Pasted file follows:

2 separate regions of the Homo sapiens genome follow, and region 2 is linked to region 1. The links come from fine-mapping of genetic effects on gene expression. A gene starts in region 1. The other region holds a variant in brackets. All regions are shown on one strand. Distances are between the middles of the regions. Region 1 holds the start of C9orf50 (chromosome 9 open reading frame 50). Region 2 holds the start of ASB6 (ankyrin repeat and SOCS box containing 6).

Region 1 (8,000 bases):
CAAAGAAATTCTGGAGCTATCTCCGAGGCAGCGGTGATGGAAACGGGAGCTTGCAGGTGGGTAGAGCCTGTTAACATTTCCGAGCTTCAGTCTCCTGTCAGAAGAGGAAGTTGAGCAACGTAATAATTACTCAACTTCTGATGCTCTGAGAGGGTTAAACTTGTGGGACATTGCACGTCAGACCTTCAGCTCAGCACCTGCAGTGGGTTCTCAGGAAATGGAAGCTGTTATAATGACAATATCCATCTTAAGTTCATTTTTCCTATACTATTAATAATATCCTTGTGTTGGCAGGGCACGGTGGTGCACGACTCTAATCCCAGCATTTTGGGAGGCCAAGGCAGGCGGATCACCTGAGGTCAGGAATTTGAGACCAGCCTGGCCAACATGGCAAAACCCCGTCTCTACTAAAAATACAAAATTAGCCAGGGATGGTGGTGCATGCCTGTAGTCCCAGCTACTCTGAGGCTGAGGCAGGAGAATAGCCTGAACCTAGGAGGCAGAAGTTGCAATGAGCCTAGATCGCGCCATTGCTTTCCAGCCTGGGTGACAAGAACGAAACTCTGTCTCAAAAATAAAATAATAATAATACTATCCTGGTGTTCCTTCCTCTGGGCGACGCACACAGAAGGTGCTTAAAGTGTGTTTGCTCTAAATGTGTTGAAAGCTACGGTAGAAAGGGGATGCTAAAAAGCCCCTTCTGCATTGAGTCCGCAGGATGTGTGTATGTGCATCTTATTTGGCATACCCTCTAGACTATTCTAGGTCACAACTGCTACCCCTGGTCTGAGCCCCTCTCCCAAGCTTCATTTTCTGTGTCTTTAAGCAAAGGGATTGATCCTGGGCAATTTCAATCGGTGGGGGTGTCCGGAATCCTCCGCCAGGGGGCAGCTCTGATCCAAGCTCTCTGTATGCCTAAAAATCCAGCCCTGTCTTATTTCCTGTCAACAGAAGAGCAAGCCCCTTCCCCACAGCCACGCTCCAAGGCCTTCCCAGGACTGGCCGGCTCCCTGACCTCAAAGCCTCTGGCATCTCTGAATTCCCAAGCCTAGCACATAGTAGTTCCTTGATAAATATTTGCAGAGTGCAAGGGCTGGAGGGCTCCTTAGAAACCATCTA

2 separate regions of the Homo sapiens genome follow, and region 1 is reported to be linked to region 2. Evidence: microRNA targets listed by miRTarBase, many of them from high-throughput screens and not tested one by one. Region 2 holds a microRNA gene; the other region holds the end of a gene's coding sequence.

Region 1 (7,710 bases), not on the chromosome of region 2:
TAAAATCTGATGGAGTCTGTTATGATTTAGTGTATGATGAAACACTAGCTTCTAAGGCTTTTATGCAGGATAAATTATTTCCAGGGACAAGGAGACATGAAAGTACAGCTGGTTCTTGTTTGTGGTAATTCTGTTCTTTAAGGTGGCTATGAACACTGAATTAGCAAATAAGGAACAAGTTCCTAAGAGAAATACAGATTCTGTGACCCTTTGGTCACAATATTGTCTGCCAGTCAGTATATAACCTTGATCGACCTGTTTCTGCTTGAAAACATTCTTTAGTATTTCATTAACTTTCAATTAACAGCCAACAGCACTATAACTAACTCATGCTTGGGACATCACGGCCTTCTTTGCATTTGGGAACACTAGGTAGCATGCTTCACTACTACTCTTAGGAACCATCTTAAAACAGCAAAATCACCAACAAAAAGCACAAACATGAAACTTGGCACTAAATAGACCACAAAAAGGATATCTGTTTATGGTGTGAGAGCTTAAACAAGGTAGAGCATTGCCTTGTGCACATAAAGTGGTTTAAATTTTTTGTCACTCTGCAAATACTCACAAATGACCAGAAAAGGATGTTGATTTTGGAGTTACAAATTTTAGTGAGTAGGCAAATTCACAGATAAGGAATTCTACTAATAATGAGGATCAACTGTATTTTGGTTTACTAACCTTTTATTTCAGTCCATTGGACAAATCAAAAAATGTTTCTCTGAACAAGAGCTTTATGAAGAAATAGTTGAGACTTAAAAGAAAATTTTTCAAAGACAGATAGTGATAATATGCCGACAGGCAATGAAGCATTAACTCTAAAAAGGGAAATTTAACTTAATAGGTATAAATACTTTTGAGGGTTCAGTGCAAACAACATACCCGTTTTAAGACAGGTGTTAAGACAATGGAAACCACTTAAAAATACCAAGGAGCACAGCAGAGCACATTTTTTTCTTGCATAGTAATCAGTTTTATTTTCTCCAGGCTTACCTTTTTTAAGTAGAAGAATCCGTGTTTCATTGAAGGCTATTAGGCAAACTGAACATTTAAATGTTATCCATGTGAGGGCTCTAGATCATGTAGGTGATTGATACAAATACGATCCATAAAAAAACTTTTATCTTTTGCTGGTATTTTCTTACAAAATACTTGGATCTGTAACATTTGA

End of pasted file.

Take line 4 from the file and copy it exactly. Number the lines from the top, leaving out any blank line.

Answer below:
2 separate regions of the Homo sapiens genome follow, and region 1 is reported to be linked to region 2. Evidence: microRNA targets listed by miRTarBase, many of them from high-throughput screens and not tested one by one. Region 2 holds a microRNA gene; the other region holds the end of a gene's coding sequence.